Guest Blog by Shawn Martin, author of Shadowflesh
Nearly eighteen years ago, I faced a crossroads in my life: March my way into law school and settle for a relatively peaceful and prosperous life. Or slap on a helmet and suspenders to become a firefighter and live life literally by the seat of my pants. Having not yet built up the confidence to become a serious writer, but having all the impulses of someone who finds fiction more appealing than reality, I opted to become one of those smoke-eating dudes who rides around on a big red truck.
As the years went by and my confidence as a writer grew, I discovered that I was a hopeless romantic. Well in all honesty, my beloved wife brought this to my attention during an amorous wrestling match when she had me pinned. “Admit it,” she said. “You love Audrey Hepburn movies, sad endings make you mist up, and you’re always reading my romance novels.”
All true. And yes, I tried on her romance novels and found they fit. Thank God I wasn’t the type of guy who tried on her clothes, too. This coed Greco-Roman style epiphany sparked my passion to write stories where love – whether won, lost, forgotten, or betrayed – became the focal point. And I’ve been hooked ever since.
So, writing romance and fighting fire, two totally unrelated occupations, became my life. The two seemed to have nothing in common, except me. But as time went by, I realized how wrong I truly was. Writing romance and fighting fire have a lot in common, and it isn’t just the heat.
When I respond to an emergency, I am invited into what may often be one of the most memorable days of someone’s life. A person’s world has come falling down around them. Fate has wrecked their car, destroyed their home, or dared to take a loved one from their arms. The end seems near for the helpless and hopeless, and they look in desperation to me to set things right. All I can do is my best, which sadly is often not enough.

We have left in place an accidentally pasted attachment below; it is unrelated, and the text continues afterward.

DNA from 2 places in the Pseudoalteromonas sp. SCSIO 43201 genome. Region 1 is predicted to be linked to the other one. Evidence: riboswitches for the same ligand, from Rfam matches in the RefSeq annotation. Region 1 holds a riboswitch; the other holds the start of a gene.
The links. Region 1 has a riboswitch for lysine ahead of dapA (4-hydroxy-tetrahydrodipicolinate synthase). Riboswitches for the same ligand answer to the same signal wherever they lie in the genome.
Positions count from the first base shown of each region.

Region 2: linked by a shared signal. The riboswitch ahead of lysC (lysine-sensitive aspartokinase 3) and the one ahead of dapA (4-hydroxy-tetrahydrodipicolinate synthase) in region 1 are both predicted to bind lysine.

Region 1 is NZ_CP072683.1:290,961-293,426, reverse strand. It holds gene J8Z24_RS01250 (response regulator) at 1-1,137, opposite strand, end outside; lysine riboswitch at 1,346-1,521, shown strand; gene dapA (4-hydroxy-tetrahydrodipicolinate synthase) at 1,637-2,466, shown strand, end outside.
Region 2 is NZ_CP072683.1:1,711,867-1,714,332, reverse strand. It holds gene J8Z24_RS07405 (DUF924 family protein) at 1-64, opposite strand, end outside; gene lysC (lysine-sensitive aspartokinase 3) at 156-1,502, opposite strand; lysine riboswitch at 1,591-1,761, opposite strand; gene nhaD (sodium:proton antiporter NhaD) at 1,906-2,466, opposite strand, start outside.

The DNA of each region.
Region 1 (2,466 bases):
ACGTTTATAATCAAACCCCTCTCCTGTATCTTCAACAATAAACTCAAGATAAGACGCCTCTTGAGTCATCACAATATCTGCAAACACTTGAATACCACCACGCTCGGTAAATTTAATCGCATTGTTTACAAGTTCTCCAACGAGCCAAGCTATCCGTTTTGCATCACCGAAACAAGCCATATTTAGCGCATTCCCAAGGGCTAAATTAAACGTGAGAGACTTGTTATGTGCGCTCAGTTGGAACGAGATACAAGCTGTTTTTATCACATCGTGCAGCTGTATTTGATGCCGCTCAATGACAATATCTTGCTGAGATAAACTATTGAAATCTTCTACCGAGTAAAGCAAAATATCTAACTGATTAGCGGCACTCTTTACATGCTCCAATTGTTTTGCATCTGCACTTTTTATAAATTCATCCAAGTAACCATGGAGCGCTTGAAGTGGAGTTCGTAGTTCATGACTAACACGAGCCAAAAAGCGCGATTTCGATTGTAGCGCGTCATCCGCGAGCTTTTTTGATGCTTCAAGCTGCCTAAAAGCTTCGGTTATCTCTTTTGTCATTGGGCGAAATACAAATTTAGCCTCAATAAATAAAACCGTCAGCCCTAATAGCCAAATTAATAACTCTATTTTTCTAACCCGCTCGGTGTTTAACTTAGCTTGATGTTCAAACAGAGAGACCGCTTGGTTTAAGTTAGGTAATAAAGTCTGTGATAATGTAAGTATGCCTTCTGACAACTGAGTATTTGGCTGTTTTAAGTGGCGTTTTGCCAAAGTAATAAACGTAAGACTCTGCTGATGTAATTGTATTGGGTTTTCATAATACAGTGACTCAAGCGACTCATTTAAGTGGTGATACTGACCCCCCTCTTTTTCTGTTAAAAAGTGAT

Those heart-wrenching experiences come back to me as a writer. Not just the memory of sadness and pain, but the feeling that a group of characters who have found themselves in despair have looked to me for guidance, for a way out of their nightmares. As a firefighter, I employ every ounce of energy and imagination to bring peace to the tormented. As a writer, I do the same exact thing. I pour myself into my stories, holding my character by her hand and taking her through the adventure. That’s how Aileen makes it through Shadowflesh.
At this point in my life, I have found that writing and fighting fire create a synergy for me. Each endeavor makes me better at the other, which I hope is a good thing. I have several years ahead of me with a pen in one hand and an ax in the other.